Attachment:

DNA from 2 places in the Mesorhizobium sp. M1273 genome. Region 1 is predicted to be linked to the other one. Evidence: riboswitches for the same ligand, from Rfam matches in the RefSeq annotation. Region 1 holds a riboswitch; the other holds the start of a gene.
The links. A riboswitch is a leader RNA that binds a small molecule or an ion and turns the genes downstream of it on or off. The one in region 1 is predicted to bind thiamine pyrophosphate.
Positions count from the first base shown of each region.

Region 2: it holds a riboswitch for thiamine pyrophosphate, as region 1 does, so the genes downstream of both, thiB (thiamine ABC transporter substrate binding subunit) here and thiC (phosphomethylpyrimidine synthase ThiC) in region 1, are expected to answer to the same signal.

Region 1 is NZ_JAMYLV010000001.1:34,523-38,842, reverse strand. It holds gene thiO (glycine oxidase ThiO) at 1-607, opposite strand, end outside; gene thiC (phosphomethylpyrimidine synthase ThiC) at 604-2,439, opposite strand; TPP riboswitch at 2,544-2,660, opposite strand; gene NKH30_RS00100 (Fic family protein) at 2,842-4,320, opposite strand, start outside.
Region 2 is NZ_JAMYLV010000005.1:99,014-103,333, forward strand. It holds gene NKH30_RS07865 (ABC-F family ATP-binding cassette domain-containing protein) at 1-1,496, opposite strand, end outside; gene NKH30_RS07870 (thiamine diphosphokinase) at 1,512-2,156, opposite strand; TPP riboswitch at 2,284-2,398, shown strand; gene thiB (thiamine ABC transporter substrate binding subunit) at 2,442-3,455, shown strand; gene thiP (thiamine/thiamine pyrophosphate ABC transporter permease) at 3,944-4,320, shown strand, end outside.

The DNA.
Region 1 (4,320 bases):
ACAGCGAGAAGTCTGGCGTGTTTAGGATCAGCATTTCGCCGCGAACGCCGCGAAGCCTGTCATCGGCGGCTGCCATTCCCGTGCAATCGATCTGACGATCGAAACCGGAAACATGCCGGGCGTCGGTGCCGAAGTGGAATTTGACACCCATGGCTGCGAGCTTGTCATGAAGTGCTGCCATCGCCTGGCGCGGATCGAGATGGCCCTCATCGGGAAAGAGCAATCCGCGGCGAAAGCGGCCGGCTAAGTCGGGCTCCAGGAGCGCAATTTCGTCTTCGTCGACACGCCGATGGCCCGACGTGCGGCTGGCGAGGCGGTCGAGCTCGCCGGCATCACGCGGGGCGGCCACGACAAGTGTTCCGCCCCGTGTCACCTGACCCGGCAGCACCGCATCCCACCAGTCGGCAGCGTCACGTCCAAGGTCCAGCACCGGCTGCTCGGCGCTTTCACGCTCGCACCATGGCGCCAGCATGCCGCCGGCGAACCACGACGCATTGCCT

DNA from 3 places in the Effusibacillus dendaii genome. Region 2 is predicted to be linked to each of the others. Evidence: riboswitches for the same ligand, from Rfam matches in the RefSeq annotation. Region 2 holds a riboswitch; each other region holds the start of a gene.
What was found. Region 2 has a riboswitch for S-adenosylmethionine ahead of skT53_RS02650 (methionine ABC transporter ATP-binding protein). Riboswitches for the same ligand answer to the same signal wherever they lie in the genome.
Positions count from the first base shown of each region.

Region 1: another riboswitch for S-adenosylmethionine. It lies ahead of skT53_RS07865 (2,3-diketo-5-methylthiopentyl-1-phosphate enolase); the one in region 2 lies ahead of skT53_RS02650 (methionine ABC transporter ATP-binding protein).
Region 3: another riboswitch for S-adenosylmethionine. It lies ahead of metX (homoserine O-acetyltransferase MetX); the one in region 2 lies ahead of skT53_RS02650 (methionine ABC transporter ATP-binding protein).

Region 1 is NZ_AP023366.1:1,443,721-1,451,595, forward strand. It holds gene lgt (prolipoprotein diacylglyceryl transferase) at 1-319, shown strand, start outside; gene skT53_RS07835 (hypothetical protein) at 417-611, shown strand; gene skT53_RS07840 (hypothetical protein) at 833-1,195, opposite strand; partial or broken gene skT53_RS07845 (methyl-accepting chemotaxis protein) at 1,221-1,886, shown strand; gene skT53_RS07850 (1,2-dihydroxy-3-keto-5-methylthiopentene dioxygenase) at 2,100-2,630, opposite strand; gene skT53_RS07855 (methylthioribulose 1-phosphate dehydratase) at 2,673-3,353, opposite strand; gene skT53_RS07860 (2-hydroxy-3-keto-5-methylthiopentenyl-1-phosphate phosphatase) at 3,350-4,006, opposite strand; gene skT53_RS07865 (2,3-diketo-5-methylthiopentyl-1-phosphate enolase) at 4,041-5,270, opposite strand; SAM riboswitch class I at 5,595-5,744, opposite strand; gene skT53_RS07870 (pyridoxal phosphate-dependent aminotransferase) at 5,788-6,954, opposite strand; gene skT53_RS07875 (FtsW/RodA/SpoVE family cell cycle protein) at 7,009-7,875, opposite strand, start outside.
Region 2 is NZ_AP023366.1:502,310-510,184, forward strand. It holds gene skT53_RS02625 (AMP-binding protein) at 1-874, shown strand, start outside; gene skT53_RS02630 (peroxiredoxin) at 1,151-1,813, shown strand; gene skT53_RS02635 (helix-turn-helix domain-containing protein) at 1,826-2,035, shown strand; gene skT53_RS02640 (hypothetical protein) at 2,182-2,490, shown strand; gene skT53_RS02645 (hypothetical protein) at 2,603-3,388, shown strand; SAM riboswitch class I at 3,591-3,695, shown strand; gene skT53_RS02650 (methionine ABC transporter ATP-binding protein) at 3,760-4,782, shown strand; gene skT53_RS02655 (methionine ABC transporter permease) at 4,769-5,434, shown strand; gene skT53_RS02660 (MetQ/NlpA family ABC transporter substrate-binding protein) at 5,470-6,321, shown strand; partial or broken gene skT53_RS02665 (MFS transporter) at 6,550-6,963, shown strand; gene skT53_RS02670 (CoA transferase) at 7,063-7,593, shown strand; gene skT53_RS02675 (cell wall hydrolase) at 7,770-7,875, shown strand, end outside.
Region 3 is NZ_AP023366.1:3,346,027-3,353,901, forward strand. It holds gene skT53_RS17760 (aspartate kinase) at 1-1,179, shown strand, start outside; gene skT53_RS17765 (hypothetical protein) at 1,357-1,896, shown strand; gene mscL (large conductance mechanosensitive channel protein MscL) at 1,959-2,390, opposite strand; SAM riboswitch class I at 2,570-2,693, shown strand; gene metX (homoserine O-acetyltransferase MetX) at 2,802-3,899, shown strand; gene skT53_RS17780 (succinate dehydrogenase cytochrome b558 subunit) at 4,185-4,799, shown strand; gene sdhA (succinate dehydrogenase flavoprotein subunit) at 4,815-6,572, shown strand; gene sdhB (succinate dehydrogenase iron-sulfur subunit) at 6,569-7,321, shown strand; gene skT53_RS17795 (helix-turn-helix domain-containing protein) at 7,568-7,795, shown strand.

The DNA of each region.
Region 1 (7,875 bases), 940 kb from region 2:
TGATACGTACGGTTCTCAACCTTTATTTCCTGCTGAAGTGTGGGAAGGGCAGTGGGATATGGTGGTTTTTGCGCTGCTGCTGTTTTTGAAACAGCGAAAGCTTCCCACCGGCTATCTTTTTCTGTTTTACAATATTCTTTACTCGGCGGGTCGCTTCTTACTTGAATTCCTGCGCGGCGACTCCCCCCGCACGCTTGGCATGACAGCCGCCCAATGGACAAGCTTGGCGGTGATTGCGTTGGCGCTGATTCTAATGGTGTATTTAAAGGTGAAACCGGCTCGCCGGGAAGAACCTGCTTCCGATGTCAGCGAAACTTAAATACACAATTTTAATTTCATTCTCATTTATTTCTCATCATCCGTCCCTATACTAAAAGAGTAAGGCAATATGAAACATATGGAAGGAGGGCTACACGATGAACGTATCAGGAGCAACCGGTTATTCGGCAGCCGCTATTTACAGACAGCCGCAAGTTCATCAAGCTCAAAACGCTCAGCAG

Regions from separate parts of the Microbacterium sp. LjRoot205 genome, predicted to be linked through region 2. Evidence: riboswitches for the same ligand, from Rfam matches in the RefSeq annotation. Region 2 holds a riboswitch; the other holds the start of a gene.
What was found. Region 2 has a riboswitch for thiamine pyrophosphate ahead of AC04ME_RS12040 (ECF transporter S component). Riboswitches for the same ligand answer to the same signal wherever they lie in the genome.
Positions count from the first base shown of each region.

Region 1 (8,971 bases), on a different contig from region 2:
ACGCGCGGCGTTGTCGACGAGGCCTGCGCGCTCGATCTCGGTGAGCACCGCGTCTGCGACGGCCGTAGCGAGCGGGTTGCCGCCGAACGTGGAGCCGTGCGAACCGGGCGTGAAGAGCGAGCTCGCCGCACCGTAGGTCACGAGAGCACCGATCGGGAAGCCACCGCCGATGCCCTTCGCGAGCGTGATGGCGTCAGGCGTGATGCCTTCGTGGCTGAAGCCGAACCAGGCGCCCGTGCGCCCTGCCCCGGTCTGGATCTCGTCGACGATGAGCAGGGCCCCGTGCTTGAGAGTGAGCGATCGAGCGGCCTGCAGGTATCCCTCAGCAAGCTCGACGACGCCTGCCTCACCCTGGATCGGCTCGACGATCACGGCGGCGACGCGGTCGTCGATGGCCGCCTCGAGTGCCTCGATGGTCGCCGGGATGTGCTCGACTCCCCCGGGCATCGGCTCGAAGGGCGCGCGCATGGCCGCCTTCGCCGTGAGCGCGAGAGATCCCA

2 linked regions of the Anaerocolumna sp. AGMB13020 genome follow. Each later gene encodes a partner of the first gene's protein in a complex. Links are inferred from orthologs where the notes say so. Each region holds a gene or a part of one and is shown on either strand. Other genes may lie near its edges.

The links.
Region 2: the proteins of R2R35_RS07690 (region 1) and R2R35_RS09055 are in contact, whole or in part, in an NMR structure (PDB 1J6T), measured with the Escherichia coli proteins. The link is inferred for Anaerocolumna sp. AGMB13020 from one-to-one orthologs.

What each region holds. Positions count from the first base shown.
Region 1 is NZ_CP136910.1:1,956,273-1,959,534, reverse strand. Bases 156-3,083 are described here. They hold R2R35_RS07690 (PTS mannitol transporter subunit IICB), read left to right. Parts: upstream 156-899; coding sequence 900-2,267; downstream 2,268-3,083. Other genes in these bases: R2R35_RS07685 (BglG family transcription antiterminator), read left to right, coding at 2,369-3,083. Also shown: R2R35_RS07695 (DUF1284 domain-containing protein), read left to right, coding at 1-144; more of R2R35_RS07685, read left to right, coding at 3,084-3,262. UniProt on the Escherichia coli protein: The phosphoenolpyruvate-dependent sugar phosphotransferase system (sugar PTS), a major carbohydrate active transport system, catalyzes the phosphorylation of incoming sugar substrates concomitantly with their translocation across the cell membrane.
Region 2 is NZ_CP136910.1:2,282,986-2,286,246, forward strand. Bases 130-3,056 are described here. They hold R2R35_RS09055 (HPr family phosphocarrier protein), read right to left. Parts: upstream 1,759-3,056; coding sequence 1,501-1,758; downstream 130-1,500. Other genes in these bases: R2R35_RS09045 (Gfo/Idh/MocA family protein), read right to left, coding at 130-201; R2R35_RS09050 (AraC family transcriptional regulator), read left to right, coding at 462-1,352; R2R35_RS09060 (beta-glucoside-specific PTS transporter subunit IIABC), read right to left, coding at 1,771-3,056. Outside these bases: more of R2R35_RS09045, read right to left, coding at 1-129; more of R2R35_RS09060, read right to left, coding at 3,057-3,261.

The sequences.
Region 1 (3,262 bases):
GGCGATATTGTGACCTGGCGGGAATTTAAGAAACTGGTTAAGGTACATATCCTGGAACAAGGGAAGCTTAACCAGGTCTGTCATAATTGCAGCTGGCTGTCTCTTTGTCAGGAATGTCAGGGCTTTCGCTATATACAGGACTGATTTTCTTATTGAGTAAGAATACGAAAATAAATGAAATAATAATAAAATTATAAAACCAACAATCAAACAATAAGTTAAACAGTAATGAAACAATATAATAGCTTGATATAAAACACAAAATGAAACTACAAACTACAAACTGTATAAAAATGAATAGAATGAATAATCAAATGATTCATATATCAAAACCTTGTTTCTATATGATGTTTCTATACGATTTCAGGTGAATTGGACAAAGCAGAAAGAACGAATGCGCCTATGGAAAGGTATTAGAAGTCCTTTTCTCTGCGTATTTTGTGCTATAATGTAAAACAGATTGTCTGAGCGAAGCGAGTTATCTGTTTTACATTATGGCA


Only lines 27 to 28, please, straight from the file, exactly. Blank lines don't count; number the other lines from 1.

The links.
Region 2: the proteins of R2R35_RS07690 (region 1) and R2R35_RS09055 are in contact, whole or in part, in an NMR structure (PDB 1J6T), measured with the Escherichia coli proteins. The link is inferred for Anaerocolumna sp. AGMB13020 from one-to-one orthologs.